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When creating a new shell session, the DISPLAY variable is set accordingly (it can be :0, :1, localhost:0, etc.). If I accidentally messed up the DISPLAY variable, usually I want it reset to this default value (which changes depending on setup).

My question is, how can I programmatically (via bash script) get the DISPLAY variable as it would have been when creating a new shell?

Other questions / answers usually involving just hard coding export DISPLAY=0:0 or something similar which isn't what I want (since the correct DISPLAY variable may be different)

My naive attempts

bash -c 'echo $DISPLAY'

don't work because subshells inherit the current shell variables

2 Answers 2

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You can examine /proc/${pid}/environ. That contains the process' initial environment.

Here, $$ is the pid of the running shell. Note also that the variables are nil-character delimited. The -e option to cat will cause it to print non-printable characters (like the nil character), and the sed converts the representation of the nil characters to newlines.

$ cat -e "/proc/$$/environ" | sed 's/\^@/\n/g' | grep DISPLAY
DISPLAY=:0.0

$ export DISPLAY=broken

$ cat -e "/proc/$$/environ" | sed 's/\^@/\n/g' | grep DISPLAY
DISPLAY=:0.0
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  • Somehow I managed to mess up the environment enough that environ was giving the incorrect display... prolly something to do with tmux-resurrect and friends...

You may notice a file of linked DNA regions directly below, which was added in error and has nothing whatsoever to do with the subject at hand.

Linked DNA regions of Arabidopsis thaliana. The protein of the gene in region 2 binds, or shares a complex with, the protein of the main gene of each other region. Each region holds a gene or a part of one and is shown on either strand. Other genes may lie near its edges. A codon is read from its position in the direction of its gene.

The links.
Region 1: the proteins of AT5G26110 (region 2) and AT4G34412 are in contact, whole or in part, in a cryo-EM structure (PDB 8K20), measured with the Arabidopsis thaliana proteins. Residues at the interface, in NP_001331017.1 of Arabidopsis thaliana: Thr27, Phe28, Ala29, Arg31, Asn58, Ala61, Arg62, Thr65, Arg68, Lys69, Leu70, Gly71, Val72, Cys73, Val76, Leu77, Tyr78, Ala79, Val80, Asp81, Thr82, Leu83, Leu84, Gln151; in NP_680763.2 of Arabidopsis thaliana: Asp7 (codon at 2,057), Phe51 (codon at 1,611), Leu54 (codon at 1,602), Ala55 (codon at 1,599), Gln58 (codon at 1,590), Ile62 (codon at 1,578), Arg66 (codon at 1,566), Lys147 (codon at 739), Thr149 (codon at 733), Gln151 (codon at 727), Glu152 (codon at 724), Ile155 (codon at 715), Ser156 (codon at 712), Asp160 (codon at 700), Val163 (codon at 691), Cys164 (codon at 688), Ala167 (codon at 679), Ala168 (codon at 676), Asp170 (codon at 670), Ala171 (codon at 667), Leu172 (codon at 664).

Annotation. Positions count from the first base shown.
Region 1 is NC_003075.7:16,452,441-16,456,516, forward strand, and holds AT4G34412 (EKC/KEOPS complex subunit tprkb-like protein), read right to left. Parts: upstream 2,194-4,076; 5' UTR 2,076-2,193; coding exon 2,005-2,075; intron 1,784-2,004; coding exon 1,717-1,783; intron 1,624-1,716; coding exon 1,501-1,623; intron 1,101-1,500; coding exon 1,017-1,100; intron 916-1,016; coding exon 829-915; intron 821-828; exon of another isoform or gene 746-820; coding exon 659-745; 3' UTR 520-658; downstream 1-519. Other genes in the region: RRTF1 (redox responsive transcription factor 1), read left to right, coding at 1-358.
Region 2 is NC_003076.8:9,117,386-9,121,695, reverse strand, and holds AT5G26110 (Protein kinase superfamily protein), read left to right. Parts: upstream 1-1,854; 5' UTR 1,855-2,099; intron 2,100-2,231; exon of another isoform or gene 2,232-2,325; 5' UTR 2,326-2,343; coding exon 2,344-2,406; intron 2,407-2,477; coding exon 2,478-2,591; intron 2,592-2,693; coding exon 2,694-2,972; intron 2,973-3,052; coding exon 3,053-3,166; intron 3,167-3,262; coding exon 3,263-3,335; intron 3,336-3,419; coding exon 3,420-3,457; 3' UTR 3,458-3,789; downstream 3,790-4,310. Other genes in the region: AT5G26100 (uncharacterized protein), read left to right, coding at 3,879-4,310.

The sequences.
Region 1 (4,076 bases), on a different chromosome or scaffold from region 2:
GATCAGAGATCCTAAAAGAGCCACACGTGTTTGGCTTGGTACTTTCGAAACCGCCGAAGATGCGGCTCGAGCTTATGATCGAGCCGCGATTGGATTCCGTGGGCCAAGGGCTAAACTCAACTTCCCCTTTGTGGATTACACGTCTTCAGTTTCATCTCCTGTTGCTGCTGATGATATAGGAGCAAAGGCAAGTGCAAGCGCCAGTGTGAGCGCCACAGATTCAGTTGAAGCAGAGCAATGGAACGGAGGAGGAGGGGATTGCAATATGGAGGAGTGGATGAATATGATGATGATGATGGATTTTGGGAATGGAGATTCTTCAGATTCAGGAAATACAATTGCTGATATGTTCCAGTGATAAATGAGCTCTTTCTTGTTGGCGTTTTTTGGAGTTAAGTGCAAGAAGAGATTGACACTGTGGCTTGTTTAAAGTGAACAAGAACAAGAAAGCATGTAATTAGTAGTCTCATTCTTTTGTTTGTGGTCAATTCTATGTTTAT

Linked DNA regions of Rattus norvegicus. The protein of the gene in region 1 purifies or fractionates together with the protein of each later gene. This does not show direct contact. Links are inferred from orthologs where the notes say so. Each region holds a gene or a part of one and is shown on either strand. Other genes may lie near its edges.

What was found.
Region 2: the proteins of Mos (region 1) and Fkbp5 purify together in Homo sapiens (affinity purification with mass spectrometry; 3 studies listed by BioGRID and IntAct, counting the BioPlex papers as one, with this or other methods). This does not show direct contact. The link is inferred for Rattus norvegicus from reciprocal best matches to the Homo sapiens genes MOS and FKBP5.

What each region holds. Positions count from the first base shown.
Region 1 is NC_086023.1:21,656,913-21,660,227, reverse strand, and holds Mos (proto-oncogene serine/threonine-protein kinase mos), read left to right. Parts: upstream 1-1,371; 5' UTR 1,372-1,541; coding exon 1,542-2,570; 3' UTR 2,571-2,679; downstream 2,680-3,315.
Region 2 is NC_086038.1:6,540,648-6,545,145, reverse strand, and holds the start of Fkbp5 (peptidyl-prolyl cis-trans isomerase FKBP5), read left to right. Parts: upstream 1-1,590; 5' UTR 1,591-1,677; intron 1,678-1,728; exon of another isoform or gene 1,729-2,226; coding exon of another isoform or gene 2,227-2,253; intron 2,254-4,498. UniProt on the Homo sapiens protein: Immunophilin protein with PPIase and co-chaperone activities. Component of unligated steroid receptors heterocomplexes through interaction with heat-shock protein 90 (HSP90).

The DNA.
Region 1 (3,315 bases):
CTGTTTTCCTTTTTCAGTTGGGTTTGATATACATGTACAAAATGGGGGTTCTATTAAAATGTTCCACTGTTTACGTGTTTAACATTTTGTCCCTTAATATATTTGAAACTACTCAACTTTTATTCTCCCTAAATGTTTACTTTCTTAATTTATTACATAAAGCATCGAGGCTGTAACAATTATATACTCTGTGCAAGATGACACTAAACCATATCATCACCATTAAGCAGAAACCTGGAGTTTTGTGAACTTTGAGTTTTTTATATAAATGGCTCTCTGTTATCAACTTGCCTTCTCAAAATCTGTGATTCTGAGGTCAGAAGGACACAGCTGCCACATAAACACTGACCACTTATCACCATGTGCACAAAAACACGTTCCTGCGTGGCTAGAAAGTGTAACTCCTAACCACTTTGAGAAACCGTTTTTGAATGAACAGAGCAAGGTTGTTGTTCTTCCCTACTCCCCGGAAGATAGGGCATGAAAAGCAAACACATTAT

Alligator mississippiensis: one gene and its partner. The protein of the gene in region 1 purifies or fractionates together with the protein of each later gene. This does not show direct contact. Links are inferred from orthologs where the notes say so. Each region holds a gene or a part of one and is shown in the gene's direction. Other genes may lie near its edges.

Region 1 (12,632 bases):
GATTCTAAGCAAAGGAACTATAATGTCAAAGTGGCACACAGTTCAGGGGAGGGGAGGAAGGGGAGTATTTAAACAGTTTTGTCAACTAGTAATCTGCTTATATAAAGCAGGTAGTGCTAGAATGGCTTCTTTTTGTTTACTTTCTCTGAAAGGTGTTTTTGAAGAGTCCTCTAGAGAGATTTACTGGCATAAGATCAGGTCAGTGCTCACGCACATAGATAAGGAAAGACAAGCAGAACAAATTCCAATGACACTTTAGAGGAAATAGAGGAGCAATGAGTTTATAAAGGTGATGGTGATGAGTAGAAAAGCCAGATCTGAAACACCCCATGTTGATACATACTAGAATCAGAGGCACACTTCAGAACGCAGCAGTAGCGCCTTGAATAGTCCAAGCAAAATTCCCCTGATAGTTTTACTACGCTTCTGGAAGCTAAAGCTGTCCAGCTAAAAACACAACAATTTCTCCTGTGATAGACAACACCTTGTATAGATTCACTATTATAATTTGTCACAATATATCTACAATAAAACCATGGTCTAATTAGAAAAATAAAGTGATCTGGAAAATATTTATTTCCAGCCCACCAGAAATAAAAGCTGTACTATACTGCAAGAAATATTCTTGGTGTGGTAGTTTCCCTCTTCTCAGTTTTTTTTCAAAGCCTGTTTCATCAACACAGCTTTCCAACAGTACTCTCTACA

– Rufus
    Commented Jun 9, 2021 at 2:52
  • @Rufus if you started a new shell after mucking with DISPLAY the new shell would have the modified value (but the parent would have the original). Commented Jun 9, 2021 at 2:54
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    It should not be updated: "This file contains the initial environment that was set when the currently executing program was started via execve(2)." man proc.5 - Further " If, after an execve(2), the process modifies its environment (e.g., by calling functions such as putenv(3) or modifying the environ(7) variable directly), this file will not reflect those changes."
    – ibuprofen
    Commented Jun 9, 2021 at 2:59
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One way I can get the correct DISPLAY is by querying the DISPLAY variable assigned to gnome-terminal-server with the following

cat /proc/$(pidof "gnome-terminal-server")/environ | tr '\0' '\n' | grep ^DISPLAY=

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